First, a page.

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Lack of respect doesn’t surprise or faze Duke football

  • http://media.charlotteobserver.com/smedia/2014/07/20/20/54/YbEYz.Em.138.jpeg|371
    Chuck Burton - AP
    Duke's Laken Tomlinson answers a question during Sunday’s ACC Football kickoff in Greensboro.
  • http://media.charlotteobserver.com/smedia/2014/07/21/00/39/hPeZi.Em.138.JPG|215
    Chuck Burton - AP
    Duke's Kelby Brown answers a question Sunday in Greensboro.

GREENSBORO The defending Coastal Division champions, who went 10-2 in the regular season last year and return 15 starters for this campaign, are not expected to be selected to repeat this season.

The two Duke football players at Sunday’s ACC media day – right guard Laken Tomlinson and linebacker Kelby Brown – repeatedly were asked why this was so.

“What they see, I believe, is our tradition,” Tomlinson said. “And obviously, traditionally Duke football has not been a powerhouse.”

There’s no disputing that, as the Blue Devils have a 41-126 record (.246 winning percentage) this century and were predicted to finish last in 13 of those 14 seasons. And last year was their first winning season in 19 years. But still – doesn’t the group returning with last year’s accomplishments in hand count for anything?

“Obviously if you have those Alabamas and Florida States, the schools that have the tradition, yes, they would expect more because they have more consistency,” Tomlinson said. “But coming from a school like Duke University, I mean, obviously, based off of our history, they wouldn’t expect much, or they would think that what we had last season was a fluke. But it’s our job to go out there and prove them wrong, yet again.”

So the Blue Devils get it. They still don’t have the respect on a national level. But the upperclassmen are used to playing the underdog role – none of them were heralded recruits out of high school, and the redshirt seniors experienced two 3-9 season before the breakthrough 6-7 campaign of 2012 and last year’s 10-win high-water mark. They believed in head coach David Cutcliffe’s recruiting pitch to them when he didn’t have tangible evidence to support his claims that Duke could be competitive in the ACC.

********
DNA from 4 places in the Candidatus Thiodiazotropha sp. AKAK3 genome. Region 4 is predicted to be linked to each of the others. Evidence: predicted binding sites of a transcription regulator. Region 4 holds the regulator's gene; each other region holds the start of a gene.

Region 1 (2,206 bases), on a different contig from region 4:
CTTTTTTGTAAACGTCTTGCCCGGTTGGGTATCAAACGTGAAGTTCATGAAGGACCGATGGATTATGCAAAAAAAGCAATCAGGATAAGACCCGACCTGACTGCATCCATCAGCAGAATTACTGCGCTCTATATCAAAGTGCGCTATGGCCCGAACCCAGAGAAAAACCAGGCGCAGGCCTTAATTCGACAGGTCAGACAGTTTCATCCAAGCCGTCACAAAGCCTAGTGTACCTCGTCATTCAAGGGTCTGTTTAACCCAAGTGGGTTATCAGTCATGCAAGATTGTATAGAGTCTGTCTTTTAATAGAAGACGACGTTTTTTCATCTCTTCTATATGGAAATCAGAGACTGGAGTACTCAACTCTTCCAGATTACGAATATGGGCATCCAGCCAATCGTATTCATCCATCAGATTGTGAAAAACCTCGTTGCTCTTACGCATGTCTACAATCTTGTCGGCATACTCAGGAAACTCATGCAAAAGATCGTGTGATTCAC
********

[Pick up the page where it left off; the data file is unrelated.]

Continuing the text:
What’s it going to take for Duke not to be considered a fluke and for people to automatically assume that you will get eight, nine, 10 wins? That question was posed to Tomlinson.

“Going out and getting eight, nine, 10 wins,” he said.

To aid that pursuit, Duke returns starting quarterback Anthony Boone, its best receiver (Jamison Crowder), tight end (Braxton Deaver) and a stable of running backs headlined by Shaquille Powell and Josh Snead. The biggest loss is do-everything backup quarterback Brandon Connette, who was responsible for a school-record 27 touchdowns in 2013 (13 in the air and 14 on the ground). That’s a manageable loss, Tomlinson said, with his production being replaced by a committee of other skill players.

The defense has nearly an entirely new front, with only defensive tackle Jamal Bruce returning. The three new starters, though, are all upperclassmen with ample experience as backups (Carlos Wray, Dezmond Johnson and Jordan DeWalt-Ondijo). The linebackers, a strength, are back, and the secondary will replace Ross Cockrell with more playing time for their promising rising sophomores (Bryon Fields and Breon Borders).

“We did it last year. So, that’s evidence in itself that we can do it this year,” Brown said.

As for the lack of respect …

“As long as our fan base is excited about the season, that’s what is important,” Brown said. “How the rest of the country feels about us, hey, it’s a fresh season, we’ve got to prove ourselves all over again.”

Twitter: @laurakeeley
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